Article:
A distributor’s success is directly tied to the performance of its sales team. In order to grow, distributor sales reps (DSRs) need to remain hungry and motivated to land new accounts, and continue to serve existing clients well. Figuring out the best compensation plan for DSRs is critical.

There are a number of options available for compensating salespeople and the biggest determining factor tends to be service time. Distributors pay veteran reps quite differently from new and inexperienced salespeople.

Sanitary Maintenance surveyed our readers to determine how the industry compensates distributor sales reps. From there, we asked about commission structure and salary amounts. Distributors can use the results to compare how competitive their compensation plans are to others in the industry.

Money tends to be the best motivator, but it is only one “carrot.” Check the survey results to see if there’s an additional incentive that could be added to improve DSR performance.

Sanitary Maintenance last surveyed its readers on DSR compensation five years ago. Since then, the economy has improved; in addition, the cleaning industry has come out of the Great Recession experiencing small, but steady growth.

During this time frame, DSR compensation has changed very little. Based on the survey results, distributors’ answers are very similar to five years ago.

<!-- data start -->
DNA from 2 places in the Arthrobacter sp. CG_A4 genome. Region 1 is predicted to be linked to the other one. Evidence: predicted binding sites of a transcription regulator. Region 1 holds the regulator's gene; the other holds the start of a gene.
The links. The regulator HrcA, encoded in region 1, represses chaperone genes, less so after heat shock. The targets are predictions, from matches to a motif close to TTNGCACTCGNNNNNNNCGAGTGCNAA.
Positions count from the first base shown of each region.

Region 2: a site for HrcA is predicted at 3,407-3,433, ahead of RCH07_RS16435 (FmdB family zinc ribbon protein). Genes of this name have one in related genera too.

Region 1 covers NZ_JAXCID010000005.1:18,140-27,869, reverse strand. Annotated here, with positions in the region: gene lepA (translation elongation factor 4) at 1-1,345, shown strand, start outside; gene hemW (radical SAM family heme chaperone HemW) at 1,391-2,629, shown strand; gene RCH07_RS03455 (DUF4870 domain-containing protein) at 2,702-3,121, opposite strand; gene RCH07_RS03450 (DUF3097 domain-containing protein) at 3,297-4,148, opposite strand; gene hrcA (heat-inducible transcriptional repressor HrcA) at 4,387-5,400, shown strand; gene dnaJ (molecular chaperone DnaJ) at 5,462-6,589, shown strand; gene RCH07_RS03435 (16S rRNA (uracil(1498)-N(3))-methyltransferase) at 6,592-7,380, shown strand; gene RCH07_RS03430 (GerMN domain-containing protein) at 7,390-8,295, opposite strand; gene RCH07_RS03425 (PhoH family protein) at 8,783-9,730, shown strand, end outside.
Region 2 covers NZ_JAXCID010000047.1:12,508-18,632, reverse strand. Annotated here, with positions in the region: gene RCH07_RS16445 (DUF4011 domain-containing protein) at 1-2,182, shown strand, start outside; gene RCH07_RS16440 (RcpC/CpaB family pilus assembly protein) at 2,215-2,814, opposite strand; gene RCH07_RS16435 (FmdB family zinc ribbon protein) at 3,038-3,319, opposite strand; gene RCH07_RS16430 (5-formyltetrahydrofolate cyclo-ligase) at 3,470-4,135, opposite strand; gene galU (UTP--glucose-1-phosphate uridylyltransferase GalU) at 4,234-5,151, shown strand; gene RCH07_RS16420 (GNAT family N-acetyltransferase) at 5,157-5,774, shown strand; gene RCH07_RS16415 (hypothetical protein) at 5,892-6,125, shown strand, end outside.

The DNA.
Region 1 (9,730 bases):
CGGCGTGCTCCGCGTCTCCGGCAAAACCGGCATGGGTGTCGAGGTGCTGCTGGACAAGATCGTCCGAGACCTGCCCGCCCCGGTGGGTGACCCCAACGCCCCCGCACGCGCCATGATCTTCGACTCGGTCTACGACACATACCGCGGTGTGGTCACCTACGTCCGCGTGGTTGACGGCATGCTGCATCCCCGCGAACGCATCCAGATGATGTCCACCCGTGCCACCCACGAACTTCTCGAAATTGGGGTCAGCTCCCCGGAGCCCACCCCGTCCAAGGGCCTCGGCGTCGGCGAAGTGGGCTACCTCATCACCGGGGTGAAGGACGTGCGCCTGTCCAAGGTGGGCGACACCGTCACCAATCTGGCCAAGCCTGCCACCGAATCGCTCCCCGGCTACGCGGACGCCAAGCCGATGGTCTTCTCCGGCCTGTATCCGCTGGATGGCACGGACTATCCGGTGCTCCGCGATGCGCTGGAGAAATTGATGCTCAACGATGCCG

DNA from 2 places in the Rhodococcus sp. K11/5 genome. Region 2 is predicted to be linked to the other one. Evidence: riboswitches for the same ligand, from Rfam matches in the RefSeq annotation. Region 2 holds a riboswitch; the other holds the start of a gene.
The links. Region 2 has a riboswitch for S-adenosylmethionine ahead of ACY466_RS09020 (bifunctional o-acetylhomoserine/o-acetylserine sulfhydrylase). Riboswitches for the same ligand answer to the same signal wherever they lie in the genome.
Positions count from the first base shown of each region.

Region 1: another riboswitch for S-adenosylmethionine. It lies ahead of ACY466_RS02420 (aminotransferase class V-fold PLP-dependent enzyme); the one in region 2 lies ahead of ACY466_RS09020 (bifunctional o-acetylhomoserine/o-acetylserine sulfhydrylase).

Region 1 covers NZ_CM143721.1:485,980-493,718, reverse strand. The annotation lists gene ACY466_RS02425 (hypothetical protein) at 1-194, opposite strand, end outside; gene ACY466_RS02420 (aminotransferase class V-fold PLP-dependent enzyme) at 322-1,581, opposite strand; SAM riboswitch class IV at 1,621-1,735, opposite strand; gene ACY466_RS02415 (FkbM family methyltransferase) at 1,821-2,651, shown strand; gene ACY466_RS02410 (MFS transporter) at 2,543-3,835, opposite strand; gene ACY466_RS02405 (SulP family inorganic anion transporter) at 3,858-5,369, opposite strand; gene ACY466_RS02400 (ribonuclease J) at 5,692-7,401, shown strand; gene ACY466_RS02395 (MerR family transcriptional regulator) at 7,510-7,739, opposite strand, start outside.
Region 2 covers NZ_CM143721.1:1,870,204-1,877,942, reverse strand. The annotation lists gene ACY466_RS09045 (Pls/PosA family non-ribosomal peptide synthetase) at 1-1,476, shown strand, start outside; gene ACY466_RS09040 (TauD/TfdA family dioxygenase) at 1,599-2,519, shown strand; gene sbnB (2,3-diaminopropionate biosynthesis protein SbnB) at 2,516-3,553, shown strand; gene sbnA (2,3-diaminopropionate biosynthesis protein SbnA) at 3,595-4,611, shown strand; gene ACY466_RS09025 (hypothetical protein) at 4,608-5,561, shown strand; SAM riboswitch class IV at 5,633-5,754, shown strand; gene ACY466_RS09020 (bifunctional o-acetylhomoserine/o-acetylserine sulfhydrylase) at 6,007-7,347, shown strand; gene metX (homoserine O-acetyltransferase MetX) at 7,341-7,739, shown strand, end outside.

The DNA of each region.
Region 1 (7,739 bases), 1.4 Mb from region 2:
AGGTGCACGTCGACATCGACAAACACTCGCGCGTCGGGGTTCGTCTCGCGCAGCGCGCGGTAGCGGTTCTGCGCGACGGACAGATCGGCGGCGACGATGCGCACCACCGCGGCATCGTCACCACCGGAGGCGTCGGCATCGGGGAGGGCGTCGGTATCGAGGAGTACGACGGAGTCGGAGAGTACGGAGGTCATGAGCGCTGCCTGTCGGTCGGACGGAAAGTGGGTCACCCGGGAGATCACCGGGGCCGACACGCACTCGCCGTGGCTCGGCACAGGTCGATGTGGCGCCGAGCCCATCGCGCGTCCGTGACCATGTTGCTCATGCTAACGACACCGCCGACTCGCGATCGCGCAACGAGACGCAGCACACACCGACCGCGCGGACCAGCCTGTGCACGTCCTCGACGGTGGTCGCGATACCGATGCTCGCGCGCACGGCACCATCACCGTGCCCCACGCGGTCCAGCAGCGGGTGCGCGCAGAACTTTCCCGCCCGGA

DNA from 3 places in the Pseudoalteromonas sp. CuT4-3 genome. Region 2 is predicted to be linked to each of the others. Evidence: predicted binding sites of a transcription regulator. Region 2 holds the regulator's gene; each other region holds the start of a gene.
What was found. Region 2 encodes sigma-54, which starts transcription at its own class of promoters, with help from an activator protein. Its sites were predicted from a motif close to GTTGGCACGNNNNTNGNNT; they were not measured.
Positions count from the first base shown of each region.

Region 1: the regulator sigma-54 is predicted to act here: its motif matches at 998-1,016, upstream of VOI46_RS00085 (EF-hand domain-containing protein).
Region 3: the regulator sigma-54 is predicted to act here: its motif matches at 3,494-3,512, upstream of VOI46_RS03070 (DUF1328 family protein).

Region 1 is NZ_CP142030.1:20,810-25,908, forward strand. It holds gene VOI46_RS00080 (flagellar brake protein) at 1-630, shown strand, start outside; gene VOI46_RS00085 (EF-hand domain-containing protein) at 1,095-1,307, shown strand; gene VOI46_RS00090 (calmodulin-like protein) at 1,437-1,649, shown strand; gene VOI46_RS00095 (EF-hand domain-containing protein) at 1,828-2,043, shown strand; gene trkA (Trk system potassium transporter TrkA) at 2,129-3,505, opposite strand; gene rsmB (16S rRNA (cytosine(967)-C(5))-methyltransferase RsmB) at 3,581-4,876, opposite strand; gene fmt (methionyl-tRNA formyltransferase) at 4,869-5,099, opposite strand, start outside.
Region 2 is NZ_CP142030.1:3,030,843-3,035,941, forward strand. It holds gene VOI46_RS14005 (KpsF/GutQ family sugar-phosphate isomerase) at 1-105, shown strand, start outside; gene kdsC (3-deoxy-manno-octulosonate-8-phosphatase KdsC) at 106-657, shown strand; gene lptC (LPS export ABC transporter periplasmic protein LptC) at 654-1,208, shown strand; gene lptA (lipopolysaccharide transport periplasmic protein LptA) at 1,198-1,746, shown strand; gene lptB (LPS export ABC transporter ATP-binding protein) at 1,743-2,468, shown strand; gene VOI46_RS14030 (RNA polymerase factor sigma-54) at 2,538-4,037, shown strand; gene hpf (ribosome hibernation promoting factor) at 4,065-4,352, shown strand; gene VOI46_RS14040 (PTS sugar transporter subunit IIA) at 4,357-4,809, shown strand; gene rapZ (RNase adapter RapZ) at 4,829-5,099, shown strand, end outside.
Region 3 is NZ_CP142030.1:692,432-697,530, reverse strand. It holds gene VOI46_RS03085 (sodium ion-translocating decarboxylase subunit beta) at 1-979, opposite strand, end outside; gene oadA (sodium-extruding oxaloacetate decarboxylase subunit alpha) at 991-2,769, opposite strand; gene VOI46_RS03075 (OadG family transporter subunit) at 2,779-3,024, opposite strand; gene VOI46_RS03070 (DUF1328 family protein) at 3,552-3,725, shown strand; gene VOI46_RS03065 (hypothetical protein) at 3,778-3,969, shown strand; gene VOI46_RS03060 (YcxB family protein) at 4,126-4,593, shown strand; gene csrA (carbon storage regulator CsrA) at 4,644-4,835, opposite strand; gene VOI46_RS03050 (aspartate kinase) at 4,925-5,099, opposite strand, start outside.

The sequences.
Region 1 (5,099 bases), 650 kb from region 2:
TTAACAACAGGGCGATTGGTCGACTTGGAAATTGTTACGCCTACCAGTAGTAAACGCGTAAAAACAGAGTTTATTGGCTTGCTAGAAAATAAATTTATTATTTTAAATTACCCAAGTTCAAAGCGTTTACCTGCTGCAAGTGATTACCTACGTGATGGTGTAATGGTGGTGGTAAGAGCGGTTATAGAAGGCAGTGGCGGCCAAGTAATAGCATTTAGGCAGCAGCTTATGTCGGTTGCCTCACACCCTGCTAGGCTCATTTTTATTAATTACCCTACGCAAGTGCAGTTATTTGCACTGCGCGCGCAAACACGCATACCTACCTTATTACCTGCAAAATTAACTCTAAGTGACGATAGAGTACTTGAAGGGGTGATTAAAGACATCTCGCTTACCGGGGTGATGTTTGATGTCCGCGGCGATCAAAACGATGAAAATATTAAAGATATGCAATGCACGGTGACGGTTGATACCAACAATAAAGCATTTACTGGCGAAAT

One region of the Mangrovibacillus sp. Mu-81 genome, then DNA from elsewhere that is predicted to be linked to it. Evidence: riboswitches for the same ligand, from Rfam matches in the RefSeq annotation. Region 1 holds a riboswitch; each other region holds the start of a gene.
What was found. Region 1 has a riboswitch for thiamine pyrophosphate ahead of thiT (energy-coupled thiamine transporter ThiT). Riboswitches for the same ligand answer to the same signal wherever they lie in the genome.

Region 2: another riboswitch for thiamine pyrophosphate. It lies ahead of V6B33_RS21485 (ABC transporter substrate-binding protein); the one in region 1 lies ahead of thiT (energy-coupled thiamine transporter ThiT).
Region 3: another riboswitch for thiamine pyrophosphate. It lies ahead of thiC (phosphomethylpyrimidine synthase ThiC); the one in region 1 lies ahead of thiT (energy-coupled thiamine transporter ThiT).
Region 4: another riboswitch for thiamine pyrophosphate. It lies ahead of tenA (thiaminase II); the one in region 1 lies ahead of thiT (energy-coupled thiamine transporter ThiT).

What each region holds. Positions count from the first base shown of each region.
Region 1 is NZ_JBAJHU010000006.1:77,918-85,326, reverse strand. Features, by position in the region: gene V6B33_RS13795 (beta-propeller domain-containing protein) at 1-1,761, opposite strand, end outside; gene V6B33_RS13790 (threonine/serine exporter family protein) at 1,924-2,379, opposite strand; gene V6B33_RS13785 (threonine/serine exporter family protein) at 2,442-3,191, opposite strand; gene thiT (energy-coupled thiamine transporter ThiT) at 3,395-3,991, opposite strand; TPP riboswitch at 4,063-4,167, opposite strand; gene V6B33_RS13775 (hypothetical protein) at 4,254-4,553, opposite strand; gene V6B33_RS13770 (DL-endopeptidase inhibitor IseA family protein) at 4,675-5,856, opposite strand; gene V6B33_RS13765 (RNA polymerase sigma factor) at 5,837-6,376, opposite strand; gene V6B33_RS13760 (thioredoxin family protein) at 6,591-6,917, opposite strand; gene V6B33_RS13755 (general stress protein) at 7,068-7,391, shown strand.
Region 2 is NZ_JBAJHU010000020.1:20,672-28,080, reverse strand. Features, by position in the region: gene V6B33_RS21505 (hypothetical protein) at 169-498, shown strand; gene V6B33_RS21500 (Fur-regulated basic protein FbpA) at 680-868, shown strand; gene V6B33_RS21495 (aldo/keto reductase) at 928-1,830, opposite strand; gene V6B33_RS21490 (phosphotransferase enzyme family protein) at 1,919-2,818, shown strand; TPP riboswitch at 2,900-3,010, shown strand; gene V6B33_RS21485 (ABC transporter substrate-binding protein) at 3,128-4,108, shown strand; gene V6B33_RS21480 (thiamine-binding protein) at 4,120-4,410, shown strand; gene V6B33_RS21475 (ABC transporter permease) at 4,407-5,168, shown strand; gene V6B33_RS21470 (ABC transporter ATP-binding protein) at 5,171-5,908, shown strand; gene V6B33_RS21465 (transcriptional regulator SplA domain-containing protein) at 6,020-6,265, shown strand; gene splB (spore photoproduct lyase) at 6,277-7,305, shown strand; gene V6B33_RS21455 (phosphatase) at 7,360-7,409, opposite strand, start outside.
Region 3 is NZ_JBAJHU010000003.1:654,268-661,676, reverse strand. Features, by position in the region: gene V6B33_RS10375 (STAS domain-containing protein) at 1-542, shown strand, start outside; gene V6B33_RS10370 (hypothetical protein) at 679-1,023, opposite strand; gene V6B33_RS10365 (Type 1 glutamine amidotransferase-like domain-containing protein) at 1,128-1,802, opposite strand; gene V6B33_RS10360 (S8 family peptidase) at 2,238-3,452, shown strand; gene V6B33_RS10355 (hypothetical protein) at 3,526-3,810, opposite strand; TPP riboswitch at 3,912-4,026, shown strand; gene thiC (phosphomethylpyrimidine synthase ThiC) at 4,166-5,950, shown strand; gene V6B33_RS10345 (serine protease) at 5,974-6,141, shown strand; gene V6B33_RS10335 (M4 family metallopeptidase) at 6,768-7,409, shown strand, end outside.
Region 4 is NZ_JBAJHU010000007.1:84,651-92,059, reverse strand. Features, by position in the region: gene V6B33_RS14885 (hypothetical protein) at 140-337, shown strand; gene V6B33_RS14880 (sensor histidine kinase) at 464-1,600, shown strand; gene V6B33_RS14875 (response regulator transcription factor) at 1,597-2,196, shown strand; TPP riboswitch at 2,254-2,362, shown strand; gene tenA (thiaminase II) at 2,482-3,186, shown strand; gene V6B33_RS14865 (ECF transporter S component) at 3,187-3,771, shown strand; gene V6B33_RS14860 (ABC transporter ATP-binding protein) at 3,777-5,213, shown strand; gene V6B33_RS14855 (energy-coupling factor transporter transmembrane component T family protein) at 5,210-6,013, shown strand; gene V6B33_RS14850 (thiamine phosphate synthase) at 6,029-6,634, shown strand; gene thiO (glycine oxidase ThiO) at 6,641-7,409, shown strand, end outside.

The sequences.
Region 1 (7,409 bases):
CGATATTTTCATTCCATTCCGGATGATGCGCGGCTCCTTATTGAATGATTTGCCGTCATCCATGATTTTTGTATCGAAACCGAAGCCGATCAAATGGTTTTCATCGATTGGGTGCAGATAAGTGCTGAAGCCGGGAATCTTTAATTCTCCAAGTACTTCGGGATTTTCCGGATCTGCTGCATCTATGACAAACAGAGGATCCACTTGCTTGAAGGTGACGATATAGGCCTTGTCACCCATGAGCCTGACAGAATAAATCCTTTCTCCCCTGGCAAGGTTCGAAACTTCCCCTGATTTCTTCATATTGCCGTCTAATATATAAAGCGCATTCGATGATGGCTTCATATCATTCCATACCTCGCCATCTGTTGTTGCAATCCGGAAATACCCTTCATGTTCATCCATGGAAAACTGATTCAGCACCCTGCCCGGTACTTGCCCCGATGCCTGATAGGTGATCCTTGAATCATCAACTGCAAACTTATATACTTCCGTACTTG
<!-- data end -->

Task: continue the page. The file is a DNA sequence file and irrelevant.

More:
Most veteran DSRs are still compensated with a commission-heavy plan, as they were in 2009. The most common commission for these reps remains at 26 percent to 35 percent. However, the average salary for veteran reps has increased. In 2009, the majority of distributors paid their veteran DSRs between $25,000 and $39,999. Now, a majority of reps earn between $50,000 and $64,999.

Distributors feel that a salary focused compensation plan is still best for new and inexperienced hires. A majority of distributors still pay a salary between $25,000 and $39,999 to these reps. Distributors who offer newer salespeople commission have reduced the percentage. In 2009, 26 percent to 35 percent was most common; now commission is between 16 percent to 25 percent.

Money continues to be the best incentive and this notion is furthered by the fact that cash bonuses were the most popular motivator used by distributors in 2014. Five years ago, sales goals topped the list.